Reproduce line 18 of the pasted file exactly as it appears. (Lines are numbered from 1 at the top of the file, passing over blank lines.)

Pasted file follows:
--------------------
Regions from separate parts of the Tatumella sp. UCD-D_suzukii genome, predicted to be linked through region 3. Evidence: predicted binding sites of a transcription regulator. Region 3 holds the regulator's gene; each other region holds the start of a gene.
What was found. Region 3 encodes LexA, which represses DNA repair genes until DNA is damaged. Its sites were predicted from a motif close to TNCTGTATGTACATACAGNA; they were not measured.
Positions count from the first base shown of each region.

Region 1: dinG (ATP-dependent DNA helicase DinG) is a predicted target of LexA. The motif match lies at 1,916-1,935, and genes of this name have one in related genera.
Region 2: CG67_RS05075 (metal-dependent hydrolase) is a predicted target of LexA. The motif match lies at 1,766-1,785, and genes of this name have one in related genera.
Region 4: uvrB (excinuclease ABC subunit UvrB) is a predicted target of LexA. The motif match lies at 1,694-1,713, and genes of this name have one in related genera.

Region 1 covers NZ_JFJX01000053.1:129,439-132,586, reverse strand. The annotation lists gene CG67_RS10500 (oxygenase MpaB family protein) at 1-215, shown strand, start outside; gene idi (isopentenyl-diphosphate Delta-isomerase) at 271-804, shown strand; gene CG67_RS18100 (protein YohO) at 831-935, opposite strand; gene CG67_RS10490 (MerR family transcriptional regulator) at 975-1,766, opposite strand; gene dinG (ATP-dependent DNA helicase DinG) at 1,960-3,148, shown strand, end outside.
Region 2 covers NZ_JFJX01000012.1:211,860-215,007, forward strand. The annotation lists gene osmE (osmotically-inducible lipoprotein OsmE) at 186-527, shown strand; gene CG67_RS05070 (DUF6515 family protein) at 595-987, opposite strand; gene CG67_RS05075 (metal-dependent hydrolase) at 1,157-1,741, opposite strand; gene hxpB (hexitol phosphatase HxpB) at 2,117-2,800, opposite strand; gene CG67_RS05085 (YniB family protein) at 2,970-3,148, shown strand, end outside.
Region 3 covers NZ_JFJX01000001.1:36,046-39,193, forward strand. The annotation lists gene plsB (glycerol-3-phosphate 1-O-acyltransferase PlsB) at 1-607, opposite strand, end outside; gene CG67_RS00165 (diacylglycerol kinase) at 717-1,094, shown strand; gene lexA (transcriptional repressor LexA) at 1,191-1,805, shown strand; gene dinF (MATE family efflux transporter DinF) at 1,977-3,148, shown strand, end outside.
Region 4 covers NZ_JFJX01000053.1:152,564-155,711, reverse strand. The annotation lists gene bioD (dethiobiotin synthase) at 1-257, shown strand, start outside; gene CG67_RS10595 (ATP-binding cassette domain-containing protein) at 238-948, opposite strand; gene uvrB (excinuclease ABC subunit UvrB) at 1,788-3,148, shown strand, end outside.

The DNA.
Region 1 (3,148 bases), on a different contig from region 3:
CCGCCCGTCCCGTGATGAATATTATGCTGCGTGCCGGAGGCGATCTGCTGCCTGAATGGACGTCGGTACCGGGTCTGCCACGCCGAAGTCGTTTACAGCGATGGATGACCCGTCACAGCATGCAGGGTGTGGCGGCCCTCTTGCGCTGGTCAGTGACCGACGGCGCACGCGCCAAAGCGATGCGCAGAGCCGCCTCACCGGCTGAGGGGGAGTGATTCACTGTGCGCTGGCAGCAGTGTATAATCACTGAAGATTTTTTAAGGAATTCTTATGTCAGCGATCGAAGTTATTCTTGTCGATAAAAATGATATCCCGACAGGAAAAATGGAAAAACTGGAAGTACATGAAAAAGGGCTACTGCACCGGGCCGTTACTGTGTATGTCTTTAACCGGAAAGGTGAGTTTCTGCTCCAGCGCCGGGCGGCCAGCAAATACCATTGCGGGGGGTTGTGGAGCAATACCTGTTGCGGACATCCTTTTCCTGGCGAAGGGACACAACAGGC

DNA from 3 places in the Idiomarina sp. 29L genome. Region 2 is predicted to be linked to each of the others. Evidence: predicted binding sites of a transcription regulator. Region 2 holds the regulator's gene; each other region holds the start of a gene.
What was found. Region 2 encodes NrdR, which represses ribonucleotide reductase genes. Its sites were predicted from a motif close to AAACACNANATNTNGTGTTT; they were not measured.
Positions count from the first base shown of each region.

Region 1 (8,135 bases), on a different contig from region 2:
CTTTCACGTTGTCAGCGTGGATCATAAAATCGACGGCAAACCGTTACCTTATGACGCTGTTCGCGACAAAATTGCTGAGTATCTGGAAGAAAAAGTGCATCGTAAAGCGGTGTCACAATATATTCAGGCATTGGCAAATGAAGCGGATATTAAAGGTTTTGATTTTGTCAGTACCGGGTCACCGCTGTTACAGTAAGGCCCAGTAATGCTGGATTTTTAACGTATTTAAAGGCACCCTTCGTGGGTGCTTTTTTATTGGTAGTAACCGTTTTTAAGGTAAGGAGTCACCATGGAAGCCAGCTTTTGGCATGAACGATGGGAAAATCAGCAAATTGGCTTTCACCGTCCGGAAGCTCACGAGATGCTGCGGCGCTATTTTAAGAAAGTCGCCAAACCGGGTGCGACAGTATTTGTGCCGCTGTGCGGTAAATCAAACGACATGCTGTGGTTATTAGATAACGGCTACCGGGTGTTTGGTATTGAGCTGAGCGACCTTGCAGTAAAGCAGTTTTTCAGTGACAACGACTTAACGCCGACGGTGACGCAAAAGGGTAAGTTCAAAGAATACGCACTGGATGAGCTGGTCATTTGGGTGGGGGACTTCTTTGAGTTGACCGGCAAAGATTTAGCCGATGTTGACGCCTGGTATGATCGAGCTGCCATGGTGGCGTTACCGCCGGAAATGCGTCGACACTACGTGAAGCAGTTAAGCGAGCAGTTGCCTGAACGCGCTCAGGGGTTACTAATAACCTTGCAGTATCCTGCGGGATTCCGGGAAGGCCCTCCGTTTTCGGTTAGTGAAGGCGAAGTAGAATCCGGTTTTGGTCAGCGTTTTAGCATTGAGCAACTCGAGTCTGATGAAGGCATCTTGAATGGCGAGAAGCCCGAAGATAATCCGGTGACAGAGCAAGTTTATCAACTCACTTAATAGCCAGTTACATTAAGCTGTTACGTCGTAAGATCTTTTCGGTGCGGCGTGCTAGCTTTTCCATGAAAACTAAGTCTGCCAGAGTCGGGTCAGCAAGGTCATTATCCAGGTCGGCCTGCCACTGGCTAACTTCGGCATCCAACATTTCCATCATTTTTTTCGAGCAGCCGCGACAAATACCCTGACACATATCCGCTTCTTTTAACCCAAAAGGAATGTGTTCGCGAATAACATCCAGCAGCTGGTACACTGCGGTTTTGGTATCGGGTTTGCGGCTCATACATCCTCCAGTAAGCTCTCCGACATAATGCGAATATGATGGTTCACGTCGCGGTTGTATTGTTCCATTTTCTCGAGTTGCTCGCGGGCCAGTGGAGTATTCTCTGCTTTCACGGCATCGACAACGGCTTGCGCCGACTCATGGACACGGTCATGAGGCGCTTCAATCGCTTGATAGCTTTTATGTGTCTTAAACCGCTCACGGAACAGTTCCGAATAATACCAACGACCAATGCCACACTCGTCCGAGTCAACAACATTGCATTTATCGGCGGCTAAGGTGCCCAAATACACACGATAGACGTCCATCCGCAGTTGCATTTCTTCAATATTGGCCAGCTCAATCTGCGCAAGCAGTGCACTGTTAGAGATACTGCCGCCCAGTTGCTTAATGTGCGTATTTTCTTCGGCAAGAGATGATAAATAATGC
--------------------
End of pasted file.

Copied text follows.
CTTTCACGTTGTCAGCGTGGATCATAAAATCGACGGCAAACCGTTACCTTATGACGCTGTTCGCGACAAAATTGCTGAGTATCTGGAAGAAAAAGTGCATCGTAAAGCGGTGTCACAATATATTCAGGCATTGGCAAATGAAGCGGATATTAAAGGTTTTGATTTTGTCAGTACCGGGTCACCGCTGTTACAGTAAGGCCCAGTAATGCTGGATTTTTAACGTATTTAAAGGCACCCTTCGTGGGTGCTTTTTTATTGGTAGTAACCGTTTTTAAGGTAAGGAGTCACCATGGAAGCCAGCTTTTGGCATGAACGATGGGAAAATCAGCAAATTGGCTTTCACCGTCCGGAAGCTCACGAGATGCTGCGGCGCTATTTTAAGAAAGTCGCCAAACCGGGTGCGACAGTATTTGTGCCGCTGTGCGGTAAATCAAACGACATGCTGTGGTTATTAGATAACGGCTACCGGGTGTTTGGTATTGAGCTGAGCGACCTTGCAGTAAAGCAGTTTTTCAGTGACAACGACTTAACGCCGACGGTGACGCAAAAGGGTAAGTTCAAAGAATACGCACTGGATGAGCTGGTCATTTGGGTGGGGGACTTCTTTGAGTTGACCGGCAAAGATTTAGCCGATGTTGACGCCTGGTATGATCGAGCTGCCATGGTGGCGTTACCGCCGGAAATGCGTCGACACTACGTGAAGCAGTTAAGCGAGCAGTTGCCTGAACGCGCTCAGGGGTTACTAATAACCTTGCAGTATCCTGCGGGATTCCGGGAAGGCCCTCCGTTTTCGGTTAGTGAAGGCGAAGTAGAATCCGGTTTTGGTCAGCGTTTTAGCATTGAGCAACTCGAGTCTGATGAAGGCATCTTGAATGGCGAGAAGCCCGAAGATAATCCGGTGACAGAGCAAGTTTATCAACTCACTTAATAGCCAGTTACATTAAGCTGTTACGTCGTAAGATCTTTTCGGTGCGGCGTGCTAGCTTTTCCATGAAAACTAAGTCTGCCAGAGTCGGGTCAGCAAGGTCATTATCCAGGTCGGCCTGCCACTGGCTAACTTCGGCATCCAACATTTCCATCATTTTTTTCGAGCAGCCGCGACAAATACCCTGACACATATCCGCTTCTTTTAACCCAAAAGGAATGTGTTCGCGAATAACATCCAGCAGCTGGTACACTGCGGTTTTGGTATCGGGTTTGCGGCTCATACATCCTCCAGTAAGCTCTCCGACATAATGCGAATATGATGGTTCACGTCGCGGTTGTATTGTTCCATTTTCTCGAGTTGCTCGCGGGCCAGTGGAGTATTCTCTGCTTTCACGGCATCGACAACGGCTTGCGCCGACTCATGGACACGGTCATGAGGCGCTTCAATCGCTTGATAGCTTTTATGTGTCTTAAACCGCTCACGGAACAGTTCCGAATAATACCAACGACCAATGCCACACTCGTCCGAGTCAACAACATTGCATTTATCGGCGGCTAAGGTGCCCAAATACACACGATAGACGTCCATCCGCAGTTGCATTTCTTCAATATTGGCCAGCTCAATCTGCGCAAGCAGTGCACTGTTAGAGATACTGCCGCCCAGTTGCTTAATGTGCGTATTTTCTTCGGCAAGAGATGATAAATAATGC